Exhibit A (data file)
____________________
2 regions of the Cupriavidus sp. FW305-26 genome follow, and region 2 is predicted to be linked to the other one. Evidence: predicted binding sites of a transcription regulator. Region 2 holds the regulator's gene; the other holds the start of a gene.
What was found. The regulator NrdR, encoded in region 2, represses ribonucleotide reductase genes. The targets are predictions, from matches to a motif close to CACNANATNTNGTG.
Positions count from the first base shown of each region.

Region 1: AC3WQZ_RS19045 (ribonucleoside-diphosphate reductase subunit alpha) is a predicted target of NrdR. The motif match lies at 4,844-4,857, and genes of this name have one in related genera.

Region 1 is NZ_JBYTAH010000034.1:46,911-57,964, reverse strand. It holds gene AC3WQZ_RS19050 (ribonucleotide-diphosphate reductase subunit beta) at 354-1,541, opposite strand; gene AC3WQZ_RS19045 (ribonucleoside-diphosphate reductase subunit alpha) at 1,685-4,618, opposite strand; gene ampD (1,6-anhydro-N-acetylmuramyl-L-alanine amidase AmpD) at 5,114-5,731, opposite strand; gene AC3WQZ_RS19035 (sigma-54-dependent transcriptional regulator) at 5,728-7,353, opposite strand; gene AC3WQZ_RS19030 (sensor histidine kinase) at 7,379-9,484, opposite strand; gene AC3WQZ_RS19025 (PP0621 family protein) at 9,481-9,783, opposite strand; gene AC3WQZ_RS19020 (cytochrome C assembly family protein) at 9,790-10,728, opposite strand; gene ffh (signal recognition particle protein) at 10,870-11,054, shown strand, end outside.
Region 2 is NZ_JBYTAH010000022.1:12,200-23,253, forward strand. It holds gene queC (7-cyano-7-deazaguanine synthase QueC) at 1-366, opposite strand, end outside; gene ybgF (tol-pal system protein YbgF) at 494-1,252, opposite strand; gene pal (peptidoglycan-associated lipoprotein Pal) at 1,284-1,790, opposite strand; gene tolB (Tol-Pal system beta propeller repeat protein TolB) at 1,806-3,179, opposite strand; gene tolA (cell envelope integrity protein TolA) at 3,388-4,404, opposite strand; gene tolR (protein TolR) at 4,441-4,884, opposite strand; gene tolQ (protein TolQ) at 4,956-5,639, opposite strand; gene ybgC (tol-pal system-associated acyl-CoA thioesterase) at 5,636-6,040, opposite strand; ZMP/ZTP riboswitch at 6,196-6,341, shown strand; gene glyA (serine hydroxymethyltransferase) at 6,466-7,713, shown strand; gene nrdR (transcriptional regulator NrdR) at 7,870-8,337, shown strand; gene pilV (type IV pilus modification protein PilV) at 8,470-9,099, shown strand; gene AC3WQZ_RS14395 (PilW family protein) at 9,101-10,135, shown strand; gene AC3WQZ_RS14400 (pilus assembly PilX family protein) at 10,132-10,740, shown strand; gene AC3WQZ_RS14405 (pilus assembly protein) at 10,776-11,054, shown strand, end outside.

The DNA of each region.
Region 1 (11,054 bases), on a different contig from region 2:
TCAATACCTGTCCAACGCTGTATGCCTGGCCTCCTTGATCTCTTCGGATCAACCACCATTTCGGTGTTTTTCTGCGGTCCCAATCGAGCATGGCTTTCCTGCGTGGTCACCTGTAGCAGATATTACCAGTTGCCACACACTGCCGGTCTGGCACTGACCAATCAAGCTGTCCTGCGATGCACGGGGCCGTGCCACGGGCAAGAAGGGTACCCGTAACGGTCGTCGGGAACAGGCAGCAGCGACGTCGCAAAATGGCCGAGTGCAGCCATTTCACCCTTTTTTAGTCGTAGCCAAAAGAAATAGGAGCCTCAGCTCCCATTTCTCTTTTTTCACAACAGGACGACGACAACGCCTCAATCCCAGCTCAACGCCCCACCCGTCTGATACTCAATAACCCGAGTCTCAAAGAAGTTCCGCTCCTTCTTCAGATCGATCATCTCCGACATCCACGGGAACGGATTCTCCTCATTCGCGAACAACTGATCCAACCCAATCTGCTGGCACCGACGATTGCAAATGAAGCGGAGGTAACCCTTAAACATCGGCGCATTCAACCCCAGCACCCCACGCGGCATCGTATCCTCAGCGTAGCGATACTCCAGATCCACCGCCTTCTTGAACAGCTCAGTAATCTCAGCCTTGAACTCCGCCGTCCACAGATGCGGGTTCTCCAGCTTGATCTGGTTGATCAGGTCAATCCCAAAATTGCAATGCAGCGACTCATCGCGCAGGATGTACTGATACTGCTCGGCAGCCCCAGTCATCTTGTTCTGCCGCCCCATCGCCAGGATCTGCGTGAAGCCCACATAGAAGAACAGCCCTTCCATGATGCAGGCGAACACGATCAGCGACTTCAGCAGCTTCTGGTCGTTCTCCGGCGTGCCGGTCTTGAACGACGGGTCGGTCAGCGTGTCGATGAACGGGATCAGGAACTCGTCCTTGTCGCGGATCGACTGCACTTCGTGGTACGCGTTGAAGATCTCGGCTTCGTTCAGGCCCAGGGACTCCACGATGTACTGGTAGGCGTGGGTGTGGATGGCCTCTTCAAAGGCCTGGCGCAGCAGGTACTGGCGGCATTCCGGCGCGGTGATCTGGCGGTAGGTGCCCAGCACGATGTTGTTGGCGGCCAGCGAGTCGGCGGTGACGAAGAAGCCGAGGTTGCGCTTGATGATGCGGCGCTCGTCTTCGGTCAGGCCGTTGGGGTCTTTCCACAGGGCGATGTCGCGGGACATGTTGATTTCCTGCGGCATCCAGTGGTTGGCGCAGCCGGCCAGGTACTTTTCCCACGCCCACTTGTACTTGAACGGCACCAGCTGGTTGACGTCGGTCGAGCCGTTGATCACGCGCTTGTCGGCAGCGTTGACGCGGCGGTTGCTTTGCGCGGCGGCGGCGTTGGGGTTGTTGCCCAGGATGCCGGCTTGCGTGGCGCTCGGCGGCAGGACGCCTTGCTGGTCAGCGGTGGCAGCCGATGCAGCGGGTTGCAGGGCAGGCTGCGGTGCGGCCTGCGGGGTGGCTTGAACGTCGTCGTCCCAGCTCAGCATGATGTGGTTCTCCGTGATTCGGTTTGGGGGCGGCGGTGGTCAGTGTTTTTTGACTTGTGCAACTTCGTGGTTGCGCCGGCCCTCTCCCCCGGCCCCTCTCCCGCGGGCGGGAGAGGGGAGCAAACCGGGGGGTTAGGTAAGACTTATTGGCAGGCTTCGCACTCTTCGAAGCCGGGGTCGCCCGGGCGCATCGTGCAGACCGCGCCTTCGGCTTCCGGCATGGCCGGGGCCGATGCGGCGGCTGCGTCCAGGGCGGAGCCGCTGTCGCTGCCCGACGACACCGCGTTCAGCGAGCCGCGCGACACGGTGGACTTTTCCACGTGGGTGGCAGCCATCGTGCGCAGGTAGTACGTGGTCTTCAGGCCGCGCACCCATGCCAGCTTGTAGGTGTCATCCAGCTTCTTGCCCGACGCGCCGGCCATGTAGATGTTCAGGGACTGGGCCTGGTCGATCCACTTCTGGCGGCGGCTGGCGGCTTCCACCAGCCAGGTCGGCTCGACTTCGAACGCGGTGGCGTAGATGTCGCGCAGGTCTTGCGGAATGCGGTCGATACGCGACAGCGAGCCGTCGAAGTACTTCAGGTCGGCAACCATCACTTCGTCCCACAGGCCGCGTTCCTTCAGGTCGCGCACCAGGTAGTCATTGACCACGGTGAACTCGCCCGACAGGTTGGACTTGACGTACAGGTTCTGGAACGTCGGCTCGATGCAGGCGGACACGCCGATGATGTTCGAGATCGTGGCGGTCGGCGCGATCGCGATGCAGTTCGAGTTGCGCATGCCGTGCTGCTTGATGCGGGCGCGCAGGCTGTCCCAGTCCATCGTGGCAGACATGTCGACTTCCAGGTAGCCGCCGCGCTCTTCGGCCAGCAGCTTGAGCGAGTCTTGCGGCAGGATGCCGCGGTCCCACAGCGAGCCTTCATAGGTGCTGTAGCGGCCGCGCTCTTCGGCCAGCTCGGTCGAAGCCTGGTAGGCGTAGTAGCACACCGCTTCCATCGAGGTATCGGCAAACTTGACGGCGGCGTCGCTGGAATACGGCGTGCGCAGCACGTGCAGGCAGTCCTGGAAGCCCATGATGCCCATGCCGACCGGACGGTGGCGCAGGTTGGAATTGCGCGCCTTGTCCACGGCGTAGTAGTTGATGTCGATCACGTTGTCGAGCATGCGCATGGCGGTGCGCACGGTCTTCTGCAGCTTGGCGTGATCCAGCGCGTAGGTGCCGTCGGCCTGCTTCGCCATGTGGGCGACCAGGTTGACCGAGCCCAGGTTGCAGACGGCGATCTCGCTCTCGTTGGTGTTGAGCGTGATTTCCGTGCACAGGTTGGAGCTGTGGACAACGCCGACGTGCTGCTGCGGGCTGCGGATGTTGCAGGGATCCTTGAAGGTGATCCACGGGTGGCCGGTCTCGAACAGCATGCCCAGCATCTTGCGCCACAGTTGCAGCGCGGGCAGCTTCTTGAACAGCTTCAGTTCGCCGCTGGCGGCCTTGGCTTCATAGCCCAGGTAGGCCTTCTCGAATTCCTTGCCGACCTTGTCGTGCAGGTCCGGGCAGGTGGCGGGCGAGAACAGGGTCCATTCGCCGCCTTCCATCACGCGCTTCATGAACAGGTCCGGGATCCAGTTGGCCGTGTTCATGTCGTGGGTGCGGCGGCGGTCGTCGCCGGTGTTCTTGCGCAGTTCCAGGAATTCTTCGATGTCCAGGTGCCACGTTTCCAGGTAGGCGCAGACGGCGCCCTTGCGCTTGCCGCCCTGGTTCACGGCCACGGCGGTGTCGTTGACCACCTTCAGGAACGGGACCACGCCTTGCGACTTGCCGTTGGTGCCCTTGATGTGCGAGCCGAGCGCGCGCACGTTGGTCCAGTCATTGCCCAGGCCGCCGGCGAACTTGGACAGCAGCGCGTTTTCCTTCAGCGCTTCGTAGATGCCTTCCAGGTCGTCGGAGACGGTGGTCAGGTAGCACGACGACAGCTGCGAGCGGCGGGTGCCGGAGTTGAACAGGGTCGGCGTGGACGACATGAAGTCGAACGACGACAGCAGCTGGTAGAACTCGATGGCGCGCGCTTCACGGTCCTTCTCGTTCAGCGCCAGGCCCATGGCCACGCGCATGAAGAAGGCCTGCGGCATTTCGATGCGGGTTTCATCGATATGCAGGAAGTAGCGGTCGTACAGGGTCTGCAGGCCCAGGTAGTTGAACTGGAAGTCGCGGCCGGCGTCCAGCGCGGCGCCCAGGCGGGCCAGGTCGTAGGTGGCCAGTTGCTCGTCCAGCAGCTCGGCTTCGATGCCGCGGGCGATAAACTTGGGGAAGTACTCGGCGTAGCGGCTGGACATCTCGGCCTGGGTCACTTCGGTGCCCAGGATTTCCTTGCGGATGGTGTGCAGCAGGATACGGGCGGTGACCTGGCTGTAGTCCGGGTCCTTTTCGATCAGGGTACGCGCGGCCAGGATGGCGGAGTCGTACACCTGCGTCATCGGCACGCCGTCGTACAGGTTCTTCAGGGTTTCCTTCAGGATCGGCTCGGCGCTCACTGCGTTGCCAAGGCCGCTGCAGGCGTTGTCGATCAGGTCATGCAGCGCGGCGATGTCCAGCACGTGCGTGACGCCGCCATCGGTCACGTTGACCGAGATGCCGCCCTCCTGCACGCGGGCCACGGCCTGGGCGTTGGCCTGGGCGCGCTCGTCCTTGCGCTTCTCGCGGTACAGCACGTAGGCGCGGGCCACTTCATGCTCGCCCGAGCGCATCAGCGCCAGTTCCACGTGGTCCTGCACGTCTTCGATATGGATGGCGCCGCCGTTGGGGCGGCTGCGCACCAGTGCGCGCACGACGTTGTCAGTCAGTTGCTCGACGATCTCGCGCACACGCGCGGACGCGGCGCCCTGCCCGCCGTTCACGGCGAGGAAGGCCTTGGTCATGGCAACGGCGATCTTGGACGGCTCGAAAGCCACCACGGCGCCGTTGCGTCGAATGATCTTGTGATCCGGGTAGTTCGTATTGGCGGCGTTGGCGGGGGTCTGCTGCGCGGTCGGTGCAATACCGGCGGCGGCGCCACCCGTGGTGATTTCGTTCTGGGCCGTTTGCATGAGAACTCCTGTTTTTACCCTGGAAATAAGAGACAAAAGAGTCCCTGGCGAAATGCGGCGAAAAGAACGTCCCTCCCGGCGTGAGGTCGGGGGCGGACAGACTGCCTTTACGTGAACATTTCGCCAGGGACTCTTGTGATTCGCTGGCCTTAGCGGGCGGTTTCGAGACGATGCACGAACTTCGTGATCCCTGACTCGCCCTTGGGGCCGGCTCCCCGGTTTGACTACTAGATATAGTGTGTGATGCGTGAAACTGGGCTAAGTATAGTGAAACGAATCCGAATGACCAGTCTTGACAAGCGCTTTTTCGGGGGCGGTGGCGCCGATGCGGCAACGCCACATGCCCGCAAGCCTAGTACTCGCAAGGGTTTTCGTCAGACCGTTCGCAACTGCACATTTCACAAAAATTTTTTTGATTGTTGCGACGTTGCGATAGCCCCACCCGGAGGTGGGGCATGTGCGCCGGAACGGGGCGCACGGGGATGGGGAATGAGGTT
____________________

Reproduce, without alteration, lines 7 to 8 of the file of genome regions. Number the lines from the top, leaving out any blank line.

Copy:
The DNA of each region.
Region 1 (11,054 bases), on a different contig from region 2: